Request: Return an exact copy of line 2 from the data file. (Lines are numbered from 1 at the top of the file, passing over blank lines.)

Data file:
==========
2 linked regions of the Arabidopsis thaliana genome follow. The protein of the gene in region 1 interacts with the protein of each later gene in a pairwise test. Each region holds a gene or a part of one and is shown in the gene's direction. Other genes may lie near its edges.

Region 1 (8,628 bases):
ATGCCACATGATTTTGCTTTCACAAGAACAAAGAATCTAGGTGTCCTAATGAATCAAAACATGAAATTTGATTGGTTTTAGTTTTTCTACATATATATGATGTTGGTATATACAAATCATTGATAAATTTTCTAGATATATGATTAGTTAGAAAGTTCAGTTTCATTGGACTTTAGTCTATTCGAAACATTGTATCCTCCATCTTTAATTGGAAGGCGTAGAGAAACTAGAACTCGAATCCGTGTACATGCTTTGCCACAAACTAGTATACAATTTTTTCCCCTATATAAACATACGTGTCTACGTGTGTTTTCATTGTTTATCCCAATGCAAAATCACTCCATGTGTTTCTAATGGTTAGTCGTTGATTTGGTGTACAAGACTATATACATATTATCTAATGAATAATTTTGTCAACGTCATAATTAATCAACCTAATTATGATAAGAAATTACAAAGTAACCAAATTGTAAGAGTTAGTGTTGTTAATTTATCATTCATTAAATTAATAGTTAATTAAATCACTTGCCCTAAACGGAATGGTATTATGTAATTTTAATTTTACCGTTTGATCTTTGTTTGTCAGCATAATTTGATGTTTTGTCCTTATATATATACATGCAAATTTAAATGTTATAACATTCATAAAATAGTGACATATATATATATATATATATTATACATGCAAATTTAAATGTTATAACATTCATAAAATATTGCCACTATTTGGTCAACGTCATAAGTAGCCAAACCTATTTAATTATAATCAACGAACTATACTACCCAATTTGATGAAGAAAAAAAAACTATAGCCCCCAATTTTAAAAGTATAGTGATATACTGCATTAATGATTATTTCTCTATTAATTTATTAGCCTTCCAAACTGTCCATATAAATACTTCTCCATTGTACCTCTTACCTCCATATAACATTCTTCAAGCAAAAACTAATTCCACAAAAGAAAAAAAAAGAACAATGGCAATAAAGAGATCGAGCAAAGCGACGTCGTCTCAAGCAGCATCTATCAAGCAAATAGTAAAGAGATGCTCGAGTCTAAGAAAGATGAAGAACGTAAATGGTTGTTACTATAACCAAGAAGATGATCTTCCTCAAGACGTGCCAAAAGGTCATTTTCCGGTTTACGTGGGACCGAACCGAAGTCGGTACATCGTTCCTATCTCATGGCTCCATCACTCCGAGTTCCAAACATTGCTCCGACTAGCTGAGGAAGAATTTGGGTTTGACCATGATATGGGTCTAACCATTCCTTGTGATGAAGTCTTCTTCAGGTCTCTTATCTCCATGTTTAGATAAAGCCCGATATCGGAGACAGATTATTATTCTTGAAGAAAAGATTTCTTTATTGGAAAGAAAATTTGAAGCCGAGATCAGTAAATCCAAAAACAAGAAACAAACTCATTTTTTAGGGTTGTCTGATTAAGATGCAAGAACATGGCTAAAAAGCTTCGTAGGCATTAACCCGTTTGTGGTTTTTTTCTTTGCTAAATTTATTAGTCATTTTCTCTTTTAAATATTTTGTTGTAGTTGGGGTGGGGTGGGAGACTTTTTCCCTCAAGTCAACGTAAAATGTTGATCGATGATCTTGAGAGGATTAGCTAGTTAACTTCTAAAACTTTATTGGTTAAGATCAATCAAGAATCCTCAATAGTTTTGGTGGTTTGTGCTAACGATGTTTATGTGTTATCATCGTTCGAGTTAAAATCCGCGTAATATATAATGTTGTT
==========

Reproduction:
Region 1 (8,628 bases):